The nice part is, in spite of the retro feeling and the very strong purity to staying in the style, Elliot Quest does, for the most part, use updated controls and response, which was a slaying point to many an older NES era games. Things feel tight, which is a phrase I use a lot but use in earnest: if I don’t feel like I can control a character, I can’t play a game (unless not controlling them is part of the game). Elliot is pretty spot on with his shots and jumps, and I actually was a bit mad when an upgrade to my character made my arrows stop falling with gravity, because I had grown accustomed to leading my targets. Once you are able to unlock other abilities, such as double jumping or a fairy guide that can both activate doors and scout the area, Elliot starts to come into his own, and the game really opens itself up. These added abilities also create a metrovania environment in which doubling back can be to your advantage (and, sometimes, a necessity) to finding new secrets and even more abilities. By the time you reach the end, Elliot has transformed into something else, though, in the core of it, he looks and remains the same.
The game is hard, though, and I don’t say that necessarily in a loving way. While the beginning is straightforward and simple, it didn’t feel like there was a curve to the difficulty, but a sudden spike that never tapers off. You go from gentle damage that can add up to being instantly killed when you encounter the wrong situation. The abilities you unlock are crucial to your forward movement, but it’s not always clear if you’ve already gotten what you need or if something is still forgotten several areas back. The NPCs that you encounter do very little to help you in terms of direction or aim, and you end up doing what everyone did in the NES era: having to ask for help from friends or professionals (thanks, GameFAQs!) to figure out what you need to do next. I can’t tell if the momentary lapses in cohesion are intentional or simply broken moments that shine out as something that unironically also captures the bad with the good of yesteryear.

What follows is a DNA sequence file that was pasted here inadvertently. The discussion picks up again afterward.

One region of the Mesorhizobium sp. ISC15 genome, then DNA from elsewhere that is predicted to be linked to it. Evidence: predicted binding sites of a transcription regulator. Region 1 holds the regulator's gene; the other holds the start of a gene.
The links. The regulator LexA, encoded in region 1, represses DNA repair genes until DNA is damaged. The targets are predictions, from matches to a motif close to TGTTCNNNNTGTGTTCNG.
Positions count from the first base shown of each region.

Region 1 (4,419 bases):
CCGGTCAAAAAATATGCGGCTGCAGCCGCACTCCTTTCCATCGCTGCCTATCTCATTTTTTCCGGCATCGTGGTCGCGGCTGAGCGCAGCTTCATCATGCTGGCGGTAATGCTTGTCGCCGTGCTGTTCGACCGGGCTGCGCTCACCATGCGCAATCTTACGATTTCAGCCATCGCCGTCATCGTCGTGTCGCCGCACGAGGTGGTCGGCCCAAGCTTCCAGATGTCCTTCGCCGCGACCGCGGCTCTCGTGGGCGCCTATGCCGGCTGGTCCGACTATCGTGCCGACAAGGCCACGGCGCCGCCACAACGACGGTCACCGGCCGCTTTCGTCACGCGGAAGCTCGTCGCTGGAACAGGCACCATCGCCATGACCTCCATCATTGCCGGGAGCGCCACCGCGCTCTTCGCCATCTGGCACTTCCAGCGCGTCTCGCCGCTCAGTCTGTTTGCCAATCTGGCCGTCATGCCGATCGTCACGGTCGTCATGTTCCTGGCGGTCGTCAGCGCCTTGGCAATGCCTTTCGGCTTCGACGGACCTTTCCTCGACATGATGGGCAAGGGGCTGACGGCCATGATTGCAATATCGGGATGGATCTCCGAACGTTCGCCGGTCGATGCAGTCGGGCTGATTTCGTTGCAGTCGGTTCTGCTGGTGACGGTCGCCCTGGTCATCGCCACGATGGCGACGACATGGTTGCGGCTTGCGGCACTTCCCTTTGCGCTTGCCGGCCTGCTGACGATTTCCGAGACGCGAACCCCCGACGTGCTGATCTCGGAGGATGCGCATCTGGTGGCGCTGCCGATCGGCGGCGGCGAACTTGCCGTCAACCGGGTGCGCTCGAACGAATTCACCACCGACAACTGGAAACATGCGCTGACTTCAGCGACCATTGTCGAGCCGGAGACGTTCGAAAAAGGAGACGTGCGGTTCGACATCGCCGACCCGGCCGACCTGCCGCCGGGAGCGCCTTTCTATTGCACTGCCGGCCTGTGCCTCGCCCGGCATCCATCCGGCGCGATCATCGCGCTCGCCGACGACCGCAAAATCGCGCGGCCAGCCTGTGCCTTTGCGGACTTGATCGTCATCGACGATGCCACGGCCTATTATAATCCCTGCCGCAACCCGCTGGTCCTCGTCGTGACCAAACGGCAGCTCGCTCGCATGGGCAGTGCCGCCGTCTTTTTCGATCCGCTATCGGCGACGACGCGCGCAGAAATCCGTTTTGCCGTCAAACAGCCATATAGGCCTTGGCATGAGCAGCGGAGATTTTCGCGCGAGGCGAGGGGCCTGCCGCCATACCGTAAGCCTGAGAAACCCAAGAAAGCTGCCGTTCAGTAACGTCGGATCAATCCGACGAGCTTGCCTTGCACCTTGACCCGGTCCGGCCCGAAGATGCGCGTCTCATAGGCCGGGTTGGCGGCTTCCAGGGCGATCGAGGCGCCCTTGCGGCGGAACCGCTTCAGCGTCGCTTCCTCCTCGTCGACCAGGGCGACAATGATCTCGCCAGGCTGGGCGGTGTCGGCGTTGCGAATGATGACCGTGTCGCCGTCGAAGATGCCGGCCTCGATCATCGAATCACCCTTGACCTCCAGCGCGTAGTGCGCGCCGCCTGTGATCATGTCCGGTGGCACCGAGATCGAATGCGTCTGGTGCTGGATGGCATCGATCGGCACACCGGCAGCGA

As I mentioned up top, more of something can be good or bad, and Elliot Quest is both long and complex, especially with a handful of endings. I ended up getting the “Neutral” ending, because sometimes morality is as easy as following an arrow, but other times I simply needed to make a choice that benefited me best. I’m curious as to what the Good or Evil endings might look like, but I already put a LOT of time into Elliot Quest. Like, somewhere around 15 hours. I don’t remember if it took that long to beat The Adventure of Link, but it didn’t feel that long when I was eight years old. Still, the art and the soundtrack do their best to put me back into that era and that mindset, but the awareness that I’m playing a modern day game, combined with a very vocal and (understandably) distraught hero keeps me firmly in the present.
As we wait patiently for Nintendo to finally open the floodgates to their classics, it’s nice to have solid homages in place for players to have the feeling and the intention of the old generation. Elliot Quest has some shortcomings – it’s rough, it’s long, there’s a bit of “woe is me” going on – but it does so unabashedly. Having a good character build makes all the difference, and Elliot is a beast when he’s in his element. If you want to see what it could be like had Link been blessed with better controls and a working voice box, then Elliot may be your next unassuming hero.
REVIEW CODE: A complimentary Nintendo Switch code was provided to Bonus Stage for this review. Please send all review code enquiries to email@example.com.